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CHAP. connexion. A single town often constituted a govan ernment; a collection of ten or twenty wigwams

was an independent state. The greatest chief in the whole country could not muster more than seven or eight hundred fighting men. In the interior of Europe at the present day, it is not uncommon to find adjacent villages so little connected, that their language becomes respectively tinged with local peculiarities; to Hariot, the dialect of each government seemed different from any other. The wars among themselves rarely led them to the open battlefield ; they were accustomed rather to sudden surprises at daybreak or by moonlight, to ambushes and the subtle devices of cunning falsehood. Destitute of the arts, they yet displayed excellency of wit in all which they attempted. Nor were they entirely ignorant of religion; but to the credulity of polytheism, they joined a confused belief in the existence of one supreme power. It is natural to the human mind to desire immortality; the natives of Carolina believed in continued existence after death and in retributive justice. The mathematical instruments, the burning-glass, guns, clocks, and the use of letters, seemed the works of gods, rather than of men ; and the English were reverenced as the pupils and favorites of heaven. In every town which Hariot entered, he displayed the bible and explained its truths; the Indians revered the volume rather than its doctrines; and with a fond superstition, they embraced the book, kissed it, and held it to their breasts and heads, as if it had been an amu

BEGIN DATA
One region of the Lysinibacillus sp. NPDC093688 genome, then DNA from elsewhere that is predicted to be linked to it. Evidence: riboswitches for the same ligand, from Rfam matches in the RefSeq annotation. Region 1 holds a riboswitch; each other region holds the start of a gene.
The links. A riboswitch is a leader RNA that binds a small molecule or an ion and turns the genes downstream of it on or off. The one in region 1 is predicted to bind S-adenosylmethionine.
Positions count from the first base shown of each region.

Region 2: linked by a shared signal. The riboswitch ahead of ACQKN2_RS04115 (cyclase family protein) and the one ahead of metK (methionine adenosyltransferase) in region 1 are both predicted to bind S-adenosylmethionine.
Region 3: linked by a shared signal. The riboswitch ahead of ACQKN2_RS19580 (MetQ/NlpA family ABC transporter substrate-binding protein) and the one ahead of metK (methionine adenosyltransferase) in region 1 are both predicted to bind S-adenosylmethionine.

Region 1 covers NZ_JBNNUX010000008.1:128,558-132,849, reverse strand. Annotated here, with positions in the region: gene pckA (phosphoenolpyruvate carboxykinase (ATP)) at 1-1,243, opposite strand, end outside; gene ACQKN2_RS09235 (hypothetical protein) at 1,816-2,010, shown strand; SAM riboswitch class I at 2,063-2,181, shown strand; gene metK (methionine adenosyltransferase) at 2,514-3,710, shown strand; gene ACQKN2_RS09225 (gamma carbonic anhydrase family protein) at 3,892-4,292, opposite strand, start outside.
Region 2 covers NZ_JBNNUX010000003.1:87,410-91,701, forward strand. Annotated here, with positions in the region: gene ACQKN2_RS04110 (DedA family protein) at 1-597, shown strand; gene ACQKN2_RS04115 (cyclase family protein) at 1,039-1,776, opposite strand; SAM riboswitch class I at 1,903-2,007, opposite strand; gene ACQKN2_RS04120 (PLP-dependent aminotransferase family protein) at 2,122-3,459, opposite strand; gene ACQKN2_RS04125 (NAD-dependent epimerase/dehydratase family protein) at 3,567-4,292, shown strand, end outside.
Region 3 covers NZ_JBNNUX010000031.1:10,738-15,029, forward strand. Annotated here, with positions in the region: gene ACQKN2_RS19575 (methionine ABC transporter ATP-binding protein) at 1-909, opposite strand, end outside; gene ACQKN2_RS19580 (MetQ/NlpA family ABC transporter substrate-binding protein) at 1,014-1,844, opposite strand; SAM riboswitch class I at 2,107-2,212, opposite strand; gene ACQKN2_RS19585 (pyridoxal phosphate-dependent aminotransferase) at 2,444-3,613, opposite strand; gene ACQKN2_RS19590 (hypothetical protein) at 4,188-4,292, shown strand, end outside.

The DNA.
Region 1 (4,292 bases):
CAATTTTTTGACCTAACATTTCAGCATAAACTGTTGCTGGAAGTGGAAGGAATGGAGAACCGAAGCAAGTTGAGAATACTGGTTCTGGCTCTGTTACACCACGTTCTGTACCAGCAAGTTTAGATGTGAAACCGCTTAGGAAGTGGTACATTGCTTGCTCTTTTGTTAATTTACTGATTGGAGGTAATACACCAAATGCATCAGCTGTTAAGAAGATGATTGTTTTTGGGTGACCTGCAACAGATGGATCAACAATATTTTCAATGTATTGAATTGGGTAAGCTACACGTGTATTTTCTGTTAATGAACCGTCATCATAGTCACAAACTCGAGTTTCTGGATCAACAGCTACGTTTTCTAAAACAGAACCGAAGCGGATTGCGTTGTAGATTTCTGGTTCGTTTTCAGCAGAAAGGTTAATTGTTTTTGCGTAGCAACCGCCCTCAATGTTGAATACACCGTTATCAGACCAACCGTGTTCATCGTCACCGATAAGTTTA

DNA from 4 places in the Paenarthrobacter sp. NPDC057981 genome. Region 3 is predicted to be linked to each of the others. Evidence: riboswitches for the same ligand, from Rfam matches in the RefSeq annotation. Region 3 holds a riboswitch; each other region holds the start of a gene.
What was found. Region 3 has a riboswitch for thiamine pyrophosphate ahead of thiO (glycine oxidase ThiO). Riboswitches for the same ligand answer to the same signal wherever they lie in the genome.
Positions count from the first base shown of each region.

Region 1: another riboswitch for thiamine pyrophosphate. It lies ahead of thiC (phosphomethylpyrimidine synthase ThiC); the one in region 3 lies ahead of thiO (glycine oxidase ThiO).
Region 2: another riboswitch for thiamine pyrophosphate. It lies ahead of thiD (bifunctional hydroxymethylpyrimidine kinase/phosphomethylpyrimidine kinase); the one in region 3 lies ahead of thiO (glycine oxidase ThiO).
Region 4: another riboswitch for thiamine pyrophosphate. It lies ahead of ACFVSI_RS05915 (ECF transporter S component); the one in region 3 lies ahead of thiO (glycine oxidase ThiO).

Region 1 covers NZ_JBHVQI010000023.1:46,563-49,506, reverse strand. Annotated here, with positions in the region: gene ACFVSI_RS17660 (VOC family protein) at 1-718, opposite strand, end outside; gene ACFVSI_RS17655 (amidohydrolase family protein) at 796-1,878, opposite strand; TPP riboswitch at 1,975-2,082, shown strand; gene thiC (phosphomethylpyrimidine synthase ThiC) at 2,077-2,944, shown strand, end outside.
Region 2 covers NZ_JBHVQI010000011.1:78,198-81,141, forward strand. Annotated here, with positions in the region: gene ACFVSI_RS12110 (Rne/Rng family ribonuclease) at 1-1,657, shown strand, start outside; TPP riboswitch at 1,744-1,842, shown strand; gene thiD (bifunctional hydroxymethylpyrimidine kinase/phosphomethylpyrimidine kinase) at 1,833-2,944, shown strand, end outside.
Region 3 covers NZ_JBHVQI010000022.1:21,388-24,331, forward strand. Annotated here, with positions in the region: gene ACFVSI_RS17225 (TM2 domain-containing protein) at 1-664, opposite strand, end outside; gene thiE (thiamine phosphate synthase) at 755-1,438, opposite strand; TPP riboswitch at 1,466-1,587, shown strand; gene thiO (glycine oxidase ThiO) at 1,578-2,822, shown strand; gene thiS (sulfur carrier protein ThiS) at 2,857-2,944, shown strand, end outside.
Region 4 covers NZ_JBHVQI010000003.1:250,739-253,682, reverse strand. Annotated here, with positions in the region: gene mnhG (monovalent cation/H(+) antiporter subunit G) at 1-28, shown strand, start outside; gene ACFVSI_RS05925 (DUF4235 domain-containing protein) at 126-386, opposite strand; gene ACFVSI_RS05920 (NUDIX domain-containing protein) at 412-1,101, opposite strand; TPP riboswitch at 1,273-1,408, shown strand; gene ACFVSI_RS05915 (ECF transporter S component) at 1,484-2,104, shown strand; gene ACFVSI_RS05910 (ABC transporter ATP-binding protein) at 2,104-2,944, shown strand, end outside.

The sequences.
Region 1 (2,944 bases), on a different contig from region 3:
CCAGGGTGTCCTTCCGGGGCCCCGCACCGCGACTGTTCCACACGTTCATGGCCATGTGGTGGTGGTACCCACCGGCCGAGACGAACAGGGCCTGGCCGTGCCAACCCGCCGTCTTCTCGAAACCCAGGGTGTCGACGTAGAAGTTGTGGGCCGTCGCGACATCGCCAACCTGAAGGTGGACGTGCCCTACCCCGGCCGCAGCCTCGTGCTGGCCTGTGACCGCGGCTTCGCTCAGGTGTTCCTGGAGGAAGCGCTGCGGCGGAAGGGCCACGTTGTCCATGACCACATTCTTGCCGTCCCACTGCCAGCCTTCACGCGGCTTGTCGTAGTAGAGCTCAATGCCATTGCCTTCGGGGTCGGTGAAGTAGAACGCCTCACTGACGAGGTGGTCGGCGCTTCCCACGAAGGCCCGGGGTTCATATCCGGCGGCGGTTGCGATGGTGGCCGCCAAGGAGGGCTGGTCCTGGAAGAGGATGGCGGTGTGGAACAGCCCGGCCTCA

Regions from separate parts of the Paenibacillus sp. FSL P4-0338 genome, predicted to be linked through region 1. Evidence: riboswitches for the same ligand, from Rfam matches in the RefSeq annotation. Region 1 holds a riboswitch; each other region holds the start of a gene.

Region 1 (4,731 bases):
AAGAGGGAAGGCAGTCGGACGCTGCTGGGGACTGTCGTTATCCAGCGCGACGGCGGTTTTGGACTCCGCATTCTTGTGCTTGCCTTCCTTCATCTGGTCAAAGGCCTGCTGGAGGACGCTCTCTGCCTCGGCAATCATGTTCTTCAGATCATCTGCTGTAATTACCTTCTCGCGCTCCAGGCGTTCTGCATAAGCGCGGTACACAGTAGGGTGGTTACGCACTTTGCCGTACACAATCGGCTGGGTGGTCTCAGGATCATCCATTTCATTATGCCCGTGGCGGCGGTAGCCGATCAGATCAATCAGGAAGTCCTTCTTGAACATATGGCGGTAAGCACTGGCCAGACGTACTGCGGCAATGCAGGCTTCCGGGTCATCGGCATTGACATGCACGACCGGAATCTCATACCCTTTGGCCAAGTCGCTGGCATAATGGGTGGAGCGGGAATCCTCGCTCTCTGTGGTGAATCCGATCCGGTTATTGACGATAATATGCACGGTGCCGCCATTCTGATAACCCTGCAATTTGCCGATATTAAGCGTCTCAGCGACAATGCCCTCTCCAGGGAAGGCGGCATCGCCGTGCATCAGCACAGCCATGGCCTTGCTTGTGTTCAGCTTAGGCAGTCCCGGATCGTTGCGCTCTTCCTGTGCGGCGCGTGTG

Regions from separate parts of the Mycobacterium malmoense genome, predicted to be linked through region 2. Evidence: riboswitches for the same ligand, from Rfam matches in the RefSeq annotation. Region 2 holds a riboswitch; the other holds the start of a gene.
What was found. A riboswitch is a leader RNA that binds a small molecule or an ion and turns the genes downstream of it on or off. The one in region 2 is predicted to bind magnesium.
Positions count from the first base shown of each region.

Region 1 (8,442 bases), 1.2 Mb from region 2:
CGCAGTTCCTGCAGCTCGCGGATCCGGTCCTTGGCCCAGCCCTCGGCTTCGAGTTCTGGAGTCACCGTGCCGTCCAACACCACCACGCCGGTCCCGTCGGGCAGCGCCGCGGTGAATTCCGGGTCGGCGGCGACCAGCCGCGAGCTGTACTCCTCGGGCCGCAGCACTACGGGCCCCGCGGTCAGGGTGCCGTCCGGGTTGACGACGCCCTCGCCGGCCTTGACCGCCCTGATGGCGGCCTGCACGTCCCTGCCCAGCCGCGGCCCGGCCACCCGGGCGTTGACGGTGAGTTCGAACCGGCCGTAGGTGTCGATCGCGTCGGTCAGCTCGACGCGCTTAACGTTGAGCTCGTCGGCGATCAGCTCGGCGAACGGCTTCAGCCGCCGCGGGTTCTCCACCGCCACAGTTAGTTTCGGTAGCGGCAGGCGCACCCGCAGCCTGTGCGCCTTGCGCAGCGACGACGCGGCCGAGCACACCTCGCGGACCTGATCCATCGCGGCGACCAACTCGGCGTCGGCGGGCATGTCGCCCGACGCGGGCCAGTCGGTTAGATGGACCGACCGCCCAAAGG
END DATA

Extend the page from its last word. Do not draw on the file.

let. As the colonists enjoyed uniform health and CHAP. had no women with them, there were some among the Indians, who imagined the English were not